Last week saw Universal Parks announce a reopening date of April 19, then a few days later, as pressure mounted
for Disney to acknowledge their April 1 reopening was unlikely, the Mouse confirmed their U.S. parks will be closed indefinitely. Now, with the latest models
showing coronavirus peaking in the nation just days ahead of the published reopening date at Universal, it’s clear the April 19 reopening will have to be pushed back.
A lockdown in Orange County must also be considered when looking at reopening dates. In San Antonio, an aquarium defied orders to close and was then forcibly shut down by law enforcement. No theme park wants similar negative press.
The move by Universal to give a specific date caught their counterparts at Disney and SeaWorld by surprise. Previously, Universal seemed to be onboard to announce expanded closures beyond the initial two weeks at the same time as Disney and SeaWorld. In Orlando, the three companies have long had ongoing communication between each other, as was witnessed with the rollout of security measures in 2015 where every major theme park in Orlando introduced metal detectors all on the same morning
According to one insider at Universal, the call to break from the pact and announce the new date was from a non-Orlando-based executive who may have been unaware of the "gentlemen's agreement" that the companies in Florida have used for years.
In the days after Universal’s unexpected announcement, Disney officials held multiple conference calls to discuss their options. With the abrupt closure
of the college program, thanks in part due to pressure from the various colleges with students in the program and with concerns that some employees may move out of Orlando once their April rents are due, the unknowns surrounding a reopening were enough for executives to decide an indefinite closure was the best option.
Reservations for Disney hotels are now unavailable through the end of May. This aligns with other potential reopening timelines that industry insiders have expected. As more people across Central Florida go without income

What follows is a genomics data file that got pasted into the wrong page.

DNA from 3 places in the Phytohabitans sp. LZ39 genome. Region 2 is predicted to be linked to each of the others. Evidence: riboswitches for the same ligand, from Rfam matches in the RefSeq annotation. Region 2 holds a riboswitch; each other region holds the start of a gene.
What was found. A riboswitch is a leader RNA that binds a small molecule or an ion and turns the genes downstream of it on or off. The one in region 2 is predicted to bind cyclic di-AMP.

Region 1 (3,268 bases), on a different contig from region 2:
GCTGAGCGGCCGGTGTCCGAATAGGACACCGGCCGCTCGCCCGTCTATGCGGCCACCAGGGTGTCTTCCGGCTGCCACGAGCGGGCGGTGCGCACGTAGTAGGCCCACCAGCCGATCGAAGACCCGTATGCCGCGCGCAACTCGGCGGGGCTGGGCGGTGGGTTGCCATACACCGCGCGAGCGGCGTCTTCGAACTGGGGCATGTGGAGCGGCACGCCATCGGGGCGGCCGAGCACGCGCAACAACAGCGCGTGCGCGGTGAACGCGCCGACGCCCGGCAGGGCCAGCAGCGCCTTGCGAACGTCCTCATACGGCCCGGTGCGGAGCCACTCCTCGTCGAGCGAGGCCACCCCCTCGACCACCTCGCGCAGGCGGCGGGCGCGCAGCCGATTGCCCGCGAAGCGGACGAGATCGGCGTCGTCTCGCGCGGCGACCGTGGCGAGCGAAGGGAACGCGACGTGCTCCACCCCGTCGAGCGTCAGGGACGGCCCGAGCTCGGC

, even those who are receiving some pay may be impacted, especially lower-income individuals who are more likely to have roommates or rely on multiple jobs
. It’s still unclear how a two-month or longer closure will affect labor availability at Orlando’s theme parks and how many new employees will need to be trained once the parks are ready to reopen.
Another concern that must be addressed before reopening is certifications and ride inspections
. Every amusement ride in the State of Florida is required to be inspected at least once every six months. Even though parks with 1,000 or more employees can have their own in-house inspectors, the ride inspections must still happen within this time frame. With the parks now not operating for an extended period, some attractions will enter into their needed six-month window that may require inspections before reopening. Lifeguards, drivers, security guards, and some attraction operators may also need retraining ahead of any opening. This is especially true at Disney, where there are self-imposed stricter standards for operations.
With these considerations in mind, a one to two week timeline of pre-opening preparation is expected ahead of any public being welcomed back to the resorts. Even once they do reopen, some hotels, amenities, and attractions will likely remain closed for an extended period.
The term "unprecedented" has been frequently used to describe the situation the world faces, but for the tourism sector, it remains the most accurate descriptor. This new world Disney, Universal and SeaWorld find themselves in still has many unknowns.
With so few past examples to work with, leaders across the industry are entering uncharted waters where things like market demand and crowd flow could be dramatically different than anything seen prior. As of now, it looks like such questions will remain unanswered until at least early summer.